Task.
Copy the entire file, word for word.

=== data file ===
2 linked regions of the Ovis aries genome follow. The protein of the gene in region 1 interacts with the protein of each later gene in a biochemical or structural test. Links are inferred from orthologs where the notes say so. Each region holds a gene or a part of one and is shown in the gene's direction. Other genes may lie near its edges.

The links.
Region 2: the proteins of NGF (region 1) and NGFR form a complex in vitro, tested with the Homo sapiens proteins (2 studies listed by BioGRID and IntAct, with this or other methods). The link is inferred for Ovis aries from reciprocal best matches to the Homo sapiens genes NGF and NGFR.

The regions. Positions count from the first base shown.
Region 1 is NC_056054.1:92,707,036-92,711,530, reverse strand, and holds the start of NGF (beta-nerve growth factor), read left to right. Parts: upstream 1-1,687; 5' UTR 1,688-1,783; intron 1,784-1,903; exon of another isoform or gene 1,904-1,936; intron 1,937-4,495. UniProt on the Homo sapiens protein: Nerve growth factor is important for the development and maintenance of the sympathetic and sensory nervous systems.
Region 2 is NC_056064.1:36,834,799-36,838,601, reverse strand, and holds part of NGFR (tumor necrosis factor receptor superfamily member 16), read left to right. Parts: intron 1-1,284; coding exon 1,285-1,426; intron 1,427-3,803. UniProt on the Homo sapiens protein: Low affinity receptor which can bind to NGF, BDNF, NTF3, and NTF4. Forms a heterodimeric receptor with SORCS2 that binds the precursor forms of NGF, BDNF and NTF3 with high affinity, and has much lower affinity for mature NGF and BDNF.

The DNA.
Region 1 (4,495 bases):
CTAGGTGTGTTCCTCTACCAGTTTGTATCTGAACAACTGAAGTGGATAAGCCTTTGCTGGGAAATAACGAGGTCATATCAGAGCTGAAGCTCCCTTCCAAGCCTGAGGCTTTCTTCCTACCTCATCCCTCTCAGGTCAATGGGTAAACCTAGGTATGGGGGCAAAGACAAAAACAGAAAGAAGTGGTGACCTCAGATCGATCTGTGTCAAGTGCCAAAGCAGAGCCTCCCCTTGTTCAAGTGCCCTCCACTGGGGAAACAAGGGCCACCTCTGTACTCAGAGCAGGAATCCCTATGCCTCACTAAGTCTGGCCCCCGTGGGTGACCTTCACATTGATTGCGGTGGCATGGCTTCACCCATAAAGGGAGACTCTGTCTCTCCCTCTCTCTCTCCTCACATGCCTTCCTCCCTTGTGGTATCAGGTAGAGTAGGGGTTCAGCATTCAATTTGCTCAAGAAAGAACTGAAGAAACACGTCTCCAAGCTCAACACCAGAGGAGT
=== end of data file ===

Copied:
2 linked regions of the Ovis aries genome follow. The protein of the gene in region 1 interacts with the protein of each later gene in a biochemical or structural test. Links are inferred from orthologs where the notes say so. Each region holds a gene or a part of one and is shown in the gene's direction. Other genes may lie near its edges.

The links.
Region 2: the proteins of NGF (region 1) and NGFR form a complex in vitro, tested with the Homo sapiens proteins (2 studies listed by BioGRID and IntAct, with this or other methods). The link is inferred for Ovis aries from reciprocal best matches to the Homo sapiens genes NGF and NGFR.

The regions. Positions count from the first base shown.
Region 1 is NC_056054.1:92,707,036-92,711,530, reverse strand, and holds the start of NGF (beta-nerve growth factor), read left to right. Parts: upstream 1-1,687; 5' UTR 1,688-1,783; intron 1,784-1,903; exon of another isoform or gene 1,904-1,936; intron 1,937-4,495. UniProt on the Homo sapiens protein: Nerve growth factor is important for the development and maintenance of the sympathetic and sensory nervous systems.
Region 2 is NC_056064.1:36,834,799-36,838,601, reverse strand, and holds part of NGFR (tumor necrosis factor receptor superfamily member 16), read left to right. Parts: intron 1-1,284; coding exon 1,285-1,426; intron 1,427-3,803. UniProt on the Homo sapiens protein: Low affinity receptor which can bind to NGF, BDNF, NTF3, and NTF4. Forms a heterodimeric receptor with SORCS2 that binds the precursor forms of NGF, BDNF and NTF3 with high affinity, and has much lower affinity for mature NGF and BDNF.

The DNA.
Region 1 (4,495 bases):
CTAGGTGTGTTCCTCTACCAGTTTGTATCTGAACAACTGAAGTGGATAAGCCTTTGCTGGGAAATAACGAGGTCATATCAGAGCTGAAGCTCCCTTCCAAGCCTGAGGCTTTCTTCCTACCTCATCCCTCTCAGGTCAATGGGTAAACCTAGGTATGGGGGCAAAGACAAAAACAGAAAGAAGTGGTGACCTCAGATCGATCTGTGTCAAGTGCCAAAGCAGAGCCTCCCCTTGTTCAAGTGCCCTCCACTGGGGAAACAAGGGCCACCTCTGTACTCAGAGCAGGAATCCCTATGCCTCACTAAGTCTGGCCCCCGTGGGTGACCTTCACATTGATTGCGGTGGCATGGCTTCACCCATAAAGGGAGACTCTGTCTCTCCCTCTCTCTCTCCTCACATGCCTTCCTCCCTTGTGGTATCAGGTAGAGTAGGGGTTCAGCATTCAATTTGCTCAAGAAAGAACTGAAGAAACACGTCTCCAAGCTCAACACCAGAGGAGT